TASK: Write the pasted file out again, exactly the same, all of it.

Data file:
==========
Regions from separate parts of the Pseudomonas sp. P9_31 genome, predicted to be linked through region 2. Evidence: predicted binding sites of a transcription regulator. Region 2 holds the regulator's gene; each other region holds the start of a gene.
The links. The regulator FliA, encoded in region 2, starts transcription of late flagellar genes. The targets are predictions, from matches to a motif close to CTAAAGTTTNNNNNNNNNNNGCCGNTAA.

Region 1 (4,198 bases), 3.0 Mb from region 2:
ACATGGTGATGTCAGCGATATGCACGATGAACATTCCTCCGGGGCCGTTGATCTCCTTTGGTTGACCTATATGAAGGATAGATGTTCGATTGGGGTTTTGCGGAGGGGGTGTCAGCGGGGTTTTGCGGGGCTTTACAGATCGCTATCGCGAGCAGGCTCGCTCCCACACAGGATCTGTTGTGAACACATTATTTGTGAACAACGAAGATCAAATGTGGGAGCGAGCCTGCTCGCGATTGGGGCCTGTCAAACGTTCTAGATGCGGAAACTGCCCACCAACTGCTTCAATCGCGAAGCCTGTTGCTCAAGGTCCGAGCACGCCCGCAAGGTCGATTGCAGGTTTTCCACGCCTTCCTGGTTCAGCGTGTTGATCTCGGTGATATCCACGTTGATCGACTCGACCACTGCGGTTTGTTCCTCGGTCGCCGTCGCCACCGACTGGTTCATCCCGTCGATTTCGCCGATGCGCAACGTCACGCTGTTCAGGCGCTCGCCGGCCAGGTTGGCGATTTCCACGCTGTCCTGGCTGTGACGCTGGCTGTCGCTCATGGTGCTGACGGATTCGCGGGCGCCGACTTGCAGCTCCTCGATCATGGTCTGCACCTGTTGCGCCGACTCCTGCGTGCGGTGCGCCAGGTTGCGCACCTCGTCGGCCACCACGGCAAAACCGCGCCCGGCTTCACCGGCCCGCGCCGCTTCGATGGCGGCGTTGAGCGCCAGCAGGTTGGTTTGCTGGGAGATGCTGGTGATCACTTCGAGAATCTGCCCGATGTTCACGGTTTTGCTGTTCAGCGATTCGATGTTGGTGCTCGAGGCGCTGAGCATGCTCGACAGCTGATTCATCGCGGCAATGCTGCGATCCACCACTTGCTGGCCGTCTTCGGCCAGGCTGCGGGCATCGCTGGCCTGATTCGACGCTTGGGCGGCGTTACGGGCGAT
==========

Regions from separate parts of the Pseudomonas sp. P9_31 genome, predicted to be linked through region 2. Evidence: predicted binding sites of a transcription regulator. Region 2 holds the regulator's gene; each other region holds the start of a gene.
The links. The regulator FliA, encoded in region 2, starts transcription of late flagellar genes. The targets are predictions, from matches to a motif close to CTAAAGTTTNNNNNNNNNNNGCCGNTAA.

Region 1 (4,198 bases), 3.0 Mb from region 2:
ACATGGTGATGTCAGCGATATGCACGATGAACATTCCTCCGGGGCCGTTGATCTCCTTTGGTTGACCTATATGAAGGATAGATGTTCGATTGGGGTTTTGCGGAGGGGGTGTCAGCGGGGTTTTGCGGGGCTTTACAGATCGCTATCGCGAGCAGGCTCGCTCCCACACAGGATCTGTTGTGAACACATTATTTGTGAACAACGAAGATCAAATGTGGGAGCGAGCCTGCTCGCGATTGGGGCCTGTCAAACGTTCTAGATGCGGAAACTGCCCACCAACTGCTTCAATCGCGAAGCCTGTTGCTCAAGGTCCGAGCACGCCCGCAAGGTCGATTGCAGGTTTTCCACGCCTTCCTGGTTCAGCGTGTTGATCTCGGTGATATCCACGTTGATCGACTCGACCACTGCGGTTTGTTCCTCGGTCGCCGTCGCCACCGACTGGTTCATCCCGTCGATTTCGCCGATGCGCAACGTCACGCTGTTCAGGCGCTCGCCGGCCAGGTTGGCGATTTCCACGCTGTCCTGGCTGTGACGCTGGCTGTCGCTCATGGTGCTGACGGATTCGCGGGCGCCGACTTGCAGCTCCTCGATCATGGTCTGCACCTGTTGCGCCGACTCCTGCGTGCGGTGCGCCAGGTTGCGCACCTCGTCGGCCACCACGGCAAAACCGCGCCCGGCTTCACCGGCCCGCGCCGCTTCGATGGCGGCGTTGAGCGCCAGCAGGTTGGTTTGCTGGGAGATGCTGGTGATCACTTCGAGAATCTGCCCGATGTTCACGGTTTTGCTGTTCAGCGATTCGATGTTGGTGCTCGAGGCGCTGAGCATGCTCGACAGCTGATTCATCGCGGCAATGCTGCGATCCACCACTTGCTGGCCGTCTTCGGCCAGGCTGCGGGCATCGCTGGCCTGATTCGACGCTTGGGCGGCGTTACGGGCGAT